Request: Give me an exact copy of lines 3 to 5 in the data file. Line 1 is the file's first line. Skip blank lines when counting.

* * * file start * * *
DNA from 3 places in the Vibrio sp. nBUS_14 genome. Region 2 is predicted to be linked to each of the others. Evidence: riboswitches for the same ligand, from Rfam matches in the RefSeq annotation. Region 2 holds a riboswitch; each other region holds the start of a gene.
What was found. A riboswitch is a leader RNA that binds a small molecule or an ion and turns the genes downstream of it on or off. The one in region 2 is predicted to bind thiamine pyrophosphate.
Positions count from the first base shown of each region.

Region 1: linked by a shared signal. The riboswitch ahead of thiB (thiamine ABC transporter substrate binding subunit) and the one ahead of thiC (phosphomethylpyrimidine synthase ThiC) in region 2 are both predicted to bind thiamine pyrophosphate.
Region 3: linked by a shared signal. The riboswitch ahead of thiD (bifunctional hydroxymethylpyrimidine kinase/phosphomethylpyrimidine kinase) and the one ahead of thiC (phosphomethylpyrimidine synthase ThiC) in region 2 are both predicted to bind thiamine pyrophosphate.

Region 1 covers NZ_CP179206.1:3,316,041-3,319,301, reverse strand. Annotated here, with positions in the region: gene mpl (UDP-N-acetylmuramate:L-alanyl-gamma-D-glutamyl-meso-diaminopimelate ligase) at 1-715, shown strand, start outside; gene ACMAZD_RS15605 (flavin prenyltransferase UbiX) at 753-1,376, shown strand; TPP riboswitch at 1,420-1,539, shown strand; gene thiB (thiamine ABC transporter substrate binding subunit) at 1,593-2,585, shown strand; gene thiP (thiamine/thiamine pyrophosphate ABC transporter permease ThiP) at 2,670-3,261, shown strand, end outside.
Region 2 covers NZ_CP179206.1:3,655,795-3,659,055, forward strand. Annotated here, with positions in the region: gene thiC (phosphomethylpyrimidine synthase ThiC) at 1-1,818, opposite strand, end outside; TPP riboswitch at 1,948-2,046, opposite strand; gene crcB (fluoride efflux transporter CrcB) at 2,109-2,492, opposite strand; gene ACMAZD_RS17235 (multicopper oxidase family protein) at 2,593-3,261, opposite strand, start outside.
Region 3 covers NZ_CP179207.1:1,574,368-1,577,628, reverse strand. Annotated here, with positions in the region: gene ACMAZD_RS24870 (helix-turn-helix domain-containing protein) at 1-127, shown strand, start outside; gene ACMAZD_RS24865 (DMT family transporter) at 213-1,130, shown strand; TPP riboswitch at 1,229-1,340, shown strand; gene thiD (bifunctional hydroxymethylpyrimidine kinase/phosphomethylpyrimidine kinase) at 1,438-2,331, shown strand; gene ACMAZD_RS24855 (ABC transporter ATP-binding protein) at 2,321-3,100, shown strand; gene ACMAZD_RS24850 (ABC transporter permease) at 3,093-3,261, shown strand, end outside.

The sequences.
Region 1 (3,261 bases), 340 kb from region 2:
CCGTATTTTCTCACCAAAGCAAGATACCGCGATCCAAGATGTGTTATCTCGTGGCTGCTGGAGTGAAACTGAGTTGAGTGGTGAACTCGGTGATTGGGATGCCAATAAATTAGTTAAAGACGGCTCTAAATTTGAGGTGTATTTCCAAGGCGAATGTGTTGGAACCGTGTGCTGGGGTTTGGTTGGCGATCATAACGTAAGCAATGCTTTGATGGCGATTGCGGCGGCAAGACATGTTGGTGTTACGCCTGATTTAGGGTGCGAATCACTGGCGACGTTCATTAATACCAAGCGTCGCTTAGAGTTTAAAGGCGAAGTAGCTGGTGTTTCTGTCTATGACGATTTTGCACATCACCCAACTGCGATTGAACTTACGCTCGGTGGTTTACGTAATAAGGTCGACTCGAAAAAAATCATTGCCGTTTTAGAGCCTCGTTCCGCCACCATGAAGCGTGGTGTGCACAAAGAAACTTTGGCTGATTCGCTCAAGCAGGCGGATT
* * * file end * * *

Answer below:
Positions count from the first base shown of each region.

Region 1: linked by a shared signal. The riboswitch ahead of thiB (thiamine ABC transporter substrate binding subunit) and the one ahead of thiC (phosphomethylpyrimidine synthase ThiC) in region 2 are both predicted to bind thiamine pyrophosphate.
Region 3: linked by a shared signal. The riboswitch ahead of thiD (bifunctional hydroxymethylpyrimidine kinase/phosphomethylpyrimidine kinase) and the one ahead of thiC (phosphomethylpyrimidine synthase ThiC) in region 2 are both predicted to bind thiamine pyrophosphate.